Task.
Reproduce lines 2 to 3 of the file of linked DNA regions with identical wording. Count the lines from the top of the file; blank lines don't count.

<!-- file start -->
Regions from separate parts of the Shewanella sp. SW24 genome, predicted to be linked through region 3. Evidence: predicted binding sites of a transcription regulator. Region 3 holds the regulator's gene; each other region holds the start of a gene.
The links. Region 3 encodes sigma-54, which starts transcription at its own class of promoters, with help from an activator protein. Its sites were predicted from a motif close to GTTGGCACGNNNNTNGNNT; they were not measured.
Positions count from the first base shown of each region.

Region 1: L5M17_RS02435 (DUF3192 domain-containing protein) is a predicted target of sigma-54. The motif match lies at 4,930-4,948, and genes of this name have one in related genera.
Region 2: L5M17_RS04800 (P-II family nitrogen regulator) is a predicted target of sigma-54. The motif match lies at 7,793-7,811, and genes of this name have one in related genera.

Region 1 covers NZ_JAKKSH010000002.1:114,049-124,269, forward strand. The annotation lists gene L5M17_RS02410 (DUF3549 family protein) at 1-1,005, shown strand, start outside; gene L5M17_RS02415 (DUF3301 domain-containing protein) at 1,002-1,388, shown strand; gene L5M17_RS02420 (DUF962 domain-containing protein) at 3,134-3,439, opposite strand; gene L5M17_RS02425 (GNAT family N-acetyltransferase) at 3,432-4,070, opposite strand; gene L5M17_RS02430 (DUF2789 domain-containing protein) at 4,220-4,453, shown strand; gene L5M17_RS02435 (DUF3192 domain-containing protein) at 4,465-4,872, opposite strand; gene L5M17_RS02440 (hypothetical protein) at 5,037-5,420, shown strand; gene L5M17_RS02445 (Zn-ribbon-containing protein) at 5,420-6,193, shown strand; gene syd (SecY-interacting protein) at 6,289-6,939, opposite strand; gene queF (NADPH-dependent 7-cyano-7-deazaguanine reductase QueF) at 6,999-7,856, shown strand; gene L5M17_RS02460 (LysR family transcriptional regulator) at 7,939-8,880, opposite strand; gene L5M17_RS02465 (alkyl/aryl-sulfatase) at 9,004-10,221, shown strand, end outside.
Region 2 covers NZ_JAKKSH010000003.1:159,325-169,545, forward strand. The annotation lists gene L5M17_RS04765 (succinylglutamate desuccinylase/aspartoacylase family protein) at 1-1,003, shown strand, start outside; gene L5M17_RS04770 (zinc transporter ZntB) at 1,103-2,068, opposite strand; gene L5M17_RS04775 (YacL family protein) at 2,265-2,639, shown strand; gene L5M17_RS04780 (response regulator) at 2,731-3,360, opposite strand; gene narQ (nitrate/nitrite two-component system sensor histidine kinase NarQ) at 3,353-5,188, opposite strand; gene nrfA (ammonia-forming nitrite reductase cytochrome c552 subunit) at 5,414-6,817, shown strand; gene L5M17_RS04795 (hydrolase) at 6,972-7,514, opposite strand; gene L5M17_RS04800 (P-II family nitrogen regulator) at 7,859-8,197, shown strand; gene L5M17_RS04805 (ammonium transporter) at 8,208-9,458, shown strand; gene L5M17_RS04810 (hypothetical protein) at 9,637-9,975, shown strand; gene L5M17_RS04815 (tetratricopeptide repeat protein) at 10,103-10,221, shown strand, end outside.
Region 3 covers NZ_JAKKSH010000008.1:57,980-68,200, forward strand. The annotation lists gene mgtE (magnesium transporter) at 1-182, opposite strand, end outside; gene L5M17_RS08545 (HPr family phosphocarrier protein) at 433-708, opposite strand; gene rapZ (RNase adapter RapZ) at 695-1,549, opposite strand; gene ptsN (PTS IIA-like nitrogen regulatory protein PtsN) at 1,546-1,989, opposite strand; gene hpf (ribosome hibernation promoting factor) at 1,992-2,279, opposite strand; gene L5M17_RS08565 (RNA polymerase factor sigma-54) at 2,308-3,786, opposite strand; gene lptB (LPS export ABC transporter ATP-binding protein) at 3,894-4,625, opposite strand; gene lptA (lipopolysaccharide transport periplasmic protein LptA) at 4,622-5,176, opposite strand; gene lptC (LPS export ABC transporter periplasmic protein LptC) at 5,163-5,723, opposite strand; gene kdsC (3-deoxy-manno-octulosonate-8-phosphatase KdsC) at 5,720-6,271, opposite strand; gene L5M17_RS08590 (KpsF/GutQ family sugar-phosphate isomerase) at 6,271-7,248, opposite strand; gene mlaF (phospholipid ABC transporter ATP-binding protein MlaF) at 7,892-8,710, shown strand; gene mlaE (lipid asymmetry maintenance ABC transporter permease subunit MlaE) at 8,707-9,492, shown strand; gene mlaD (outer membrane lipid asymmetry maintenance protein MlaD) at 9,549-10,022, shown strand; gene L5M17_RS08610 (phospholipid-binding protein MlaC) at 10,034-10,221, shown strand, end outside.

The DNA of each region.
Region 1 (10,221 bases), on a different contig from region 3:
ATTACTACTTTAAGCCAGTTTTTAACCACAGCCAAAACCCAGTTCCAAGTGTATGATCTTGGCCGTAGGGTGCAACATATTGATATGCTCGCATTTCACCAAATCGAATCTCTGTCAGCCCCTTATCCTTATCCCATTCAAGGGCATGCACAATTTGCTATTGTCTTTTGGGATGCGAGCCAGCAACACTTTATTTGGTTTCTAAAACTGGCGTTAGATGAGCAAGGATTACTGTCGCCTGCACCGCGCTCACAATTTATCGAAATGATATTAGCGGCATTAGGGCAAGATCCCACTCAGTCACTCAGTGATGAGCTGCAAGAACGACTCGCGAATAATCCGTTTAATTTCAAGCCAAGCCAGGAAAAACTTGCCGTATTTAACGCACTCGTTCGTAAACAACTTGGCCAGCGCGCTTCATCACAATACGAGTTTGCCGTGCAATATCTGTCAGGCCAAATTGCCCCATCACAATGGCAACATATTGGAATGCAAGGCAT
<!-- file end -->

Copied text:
The links. Region 3 encodes sigma-54, which starts transcription at its own class of promoters, with help from an activator protein. Its sites were predicted from a motif close to GTTGGCACGNNNNTNGNNT; they were not measured.
Positions count from the first base shown of each region.